RECORDS held by adoption agency Pact must be put in the public domain so people can access their past, according to a man who spent many years in a Government-funded home but for whom the state has no records.
Campaigner Derek Leinster was born and lived in a Government-funded Protestant home for illegitimate children.
Mr Leinster maintains that because people from Bethany Home, an institution for unmarried protestant mothers, were non-catholic they were not considered important enough to be recorded under the law of the land.
After many years seeking his records from the state, he was told that after an “extensive” search no records were found.
Mr Leinster was then directed to Pact because, in 1970, it was agreed by Bethany Trustees to transfer all existing files regarding Bethany Home to Pact for retention.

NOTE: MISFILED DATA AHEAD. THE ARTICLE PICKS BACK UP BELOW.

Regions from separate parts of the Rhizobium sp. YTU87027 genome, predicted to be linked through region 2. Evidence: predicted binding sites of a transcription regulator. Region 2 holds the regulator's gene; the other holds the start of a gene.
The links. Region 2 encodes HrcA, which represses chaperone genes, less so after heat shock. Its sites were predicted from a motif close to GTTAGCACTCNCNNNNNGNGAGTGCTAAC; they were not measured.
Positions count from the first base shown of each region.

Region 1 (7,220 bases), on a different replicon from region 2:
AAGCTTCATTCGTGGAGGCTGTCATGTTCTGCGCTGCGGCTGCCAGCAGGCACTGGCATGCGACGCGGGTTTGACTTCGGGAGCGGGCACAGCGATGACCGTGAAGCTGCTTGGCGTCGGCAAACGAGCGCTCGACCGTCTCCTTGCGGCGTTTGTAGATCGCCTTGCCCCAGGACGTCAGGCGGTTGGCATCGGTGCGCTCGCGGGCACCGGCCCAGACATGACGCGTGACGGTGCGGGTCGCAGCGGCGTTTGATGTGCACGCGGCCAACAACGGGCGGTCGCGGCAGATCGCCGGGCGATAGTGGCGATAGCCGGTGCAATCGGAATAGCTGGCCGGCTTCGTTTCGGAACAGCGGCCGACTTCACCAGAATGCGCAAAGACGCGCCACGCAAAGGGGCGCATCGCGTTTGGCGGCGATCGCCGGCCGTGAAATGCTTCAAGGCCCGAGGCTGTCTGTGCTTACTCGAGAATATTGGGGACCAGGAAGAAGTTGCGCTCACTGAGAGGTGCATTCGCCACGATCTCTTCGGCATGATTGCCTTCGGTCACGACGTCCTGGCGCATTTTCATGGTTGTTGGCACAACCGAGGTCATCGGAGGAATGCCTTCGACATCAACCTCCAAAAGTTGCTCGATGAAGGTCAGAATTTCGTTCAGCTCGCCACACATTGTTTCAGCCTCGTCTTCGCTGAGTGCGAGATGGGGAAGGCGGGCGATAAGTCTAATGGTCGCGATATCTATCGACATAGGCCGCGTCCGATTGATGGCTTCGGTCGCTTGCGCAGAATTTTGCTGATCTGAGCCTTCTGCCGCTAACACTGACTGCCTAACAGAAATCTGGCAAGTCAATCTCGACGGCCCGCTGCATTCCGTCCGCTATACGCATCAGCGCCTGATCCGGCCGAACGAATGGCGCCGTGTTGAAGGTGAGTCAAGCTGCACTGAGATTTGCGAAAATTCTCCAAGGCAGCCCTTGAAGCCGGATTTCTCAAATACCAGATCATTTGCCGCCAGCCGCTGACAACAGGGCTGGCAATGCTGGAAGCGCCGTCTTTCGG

However, Mr Leinster claims Pact does not give out full records, and does “everything to frustrate” people’s efforts to get their personal files.
“I have been dealing with them since the 1960s. They tell you where you were and when you left but nothing in between. I only found out I was adopted because I accidently found the papers as a child,” he said.
The Bethany Home took in non-Catholic unmarried mothers, their children, along with prostitutes and women, including children, convicted of various crimes between 1922-72.
Mr Leinster was informally adopted in 1945 by a dysfunctional family in Co Wicklow, where he was unwanted, abused, starved and left to fend for himself.
He emigrated at age 18 to England and subsequently wrote two books and attempted to trace his birth parents in the 1960s.
Mr Leinster is campaigning for Bethany Home survivors to be given some form of redress by the government.
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